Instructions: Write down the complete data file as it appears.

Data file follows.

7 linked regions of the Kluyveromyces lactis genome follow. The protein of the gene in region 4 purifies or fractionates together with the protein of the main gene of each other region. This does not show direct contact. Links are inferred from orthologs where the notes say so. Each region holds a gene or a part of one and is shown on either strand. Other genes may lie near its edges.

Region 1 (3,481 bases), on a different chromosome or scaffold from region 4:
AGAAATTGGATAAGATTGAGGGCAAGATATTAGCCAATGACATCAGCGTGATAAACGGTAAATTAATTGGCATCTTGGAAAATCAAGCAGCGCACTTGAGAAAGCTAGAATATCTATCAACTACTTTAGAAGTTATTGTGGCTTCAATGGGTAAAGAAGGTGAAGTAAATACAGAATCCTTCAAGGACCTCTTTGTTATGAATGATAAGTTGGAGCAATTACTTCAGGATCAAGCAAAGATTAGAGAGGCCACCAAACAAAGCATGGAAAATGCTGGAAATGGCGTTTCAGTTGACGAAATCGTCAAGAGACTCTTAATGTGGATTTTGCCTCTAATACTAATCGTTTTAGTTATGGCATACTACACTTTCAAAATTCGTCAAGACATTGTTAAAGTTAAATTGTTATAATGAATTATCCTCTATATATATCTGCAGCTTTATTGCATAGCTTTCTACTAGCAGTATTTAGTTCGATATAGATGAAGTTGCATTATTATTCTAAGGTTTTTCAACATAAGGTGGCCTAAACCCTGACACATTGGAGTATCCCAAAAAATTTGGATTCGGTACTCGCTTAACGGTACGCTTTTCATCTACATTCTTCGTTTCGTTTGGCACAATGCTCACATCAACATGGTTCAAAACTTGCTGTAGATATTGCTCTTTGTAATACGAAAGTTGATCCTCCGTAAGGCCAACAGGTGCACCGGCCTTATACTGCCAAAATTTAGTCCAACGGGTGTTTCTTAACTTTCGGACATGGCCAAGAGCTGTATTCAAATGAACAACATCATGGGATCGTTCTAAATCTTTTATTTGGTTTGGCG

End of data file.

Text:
7 linked regions of the Kluyveromyces lactis genome follow. The protein of the gene in region 4 purifies or fractionates together with the protein of the main gene of each other region. This does not show direct contact. Links are inferred from orthologs where the notes say so. Each region holds a gene or a part of one and is shown on either strand. Other genes may lie near its edges.

Region 1 (3,481 bases), on a different chromosome or scaffold from region 4:
AGAAATTGGATAAGATTGAGGGCAAGATATTAGCCAATGACATCAGCGTGATAAACGGTAAATTAATTGGCATCTTGGAAAATCAAGCAGCGCACTTGAGAAAGCTAGAATATCTATCAACTACTTTAGAAGTTATTGTGGCTTCAATGGGTAAAGAAGGTGAAGTAAATACAGAATCCTTCAAGGACCTCTTTGTTATGAATGATAAGTTGGAGCAATTACTTCAGGATCAAGCAAAGATTAGAGAGGCCACCAAACAAAGCATGGAAAATGCTGGAAATGGCGTTTCAGTTGACGAAATCGTCAAGAGACTCTTAATGTGGATTTTGCCTCTAATACTAATCGTTTTAGTTATGGCATACTACACTTTCAAAATTCGTCAAGACATTGTTAAAGTTAAATTGTTATAATGAATTATCCTCTATATATATCTGCAGCTTTATTGCATAGCTTTCTACTAGCAGTATTTAGTTCGATATAGATGAAGTTGCATTATTATTCTAAGGTTTTTCAACATAAGGTGGCCTAAACCCTGACACATTGGAGTATCCCAAAAAATTTGGATTCGGTACTCGCTTAACGGTACGCTTTTCATCTACATTCTTCGTTTCGTTTGGCACAATGCTCACATCAACATGGTTCAAAACTTGCTGTAGATATTGCTCTTTGTAATACGAAAGTTGATCCTCCGTAAGGCCAACAGGTGCACCGGCCTTATACTGCCAAAATTTAGTCCAACGGGTGTTTCTTAACTTTCGGACATGGCCAAGAGCTGTATTCAAATGAACAACATCATGGGATCGTTCTAAATCTTTTATTTGGTTTGGCG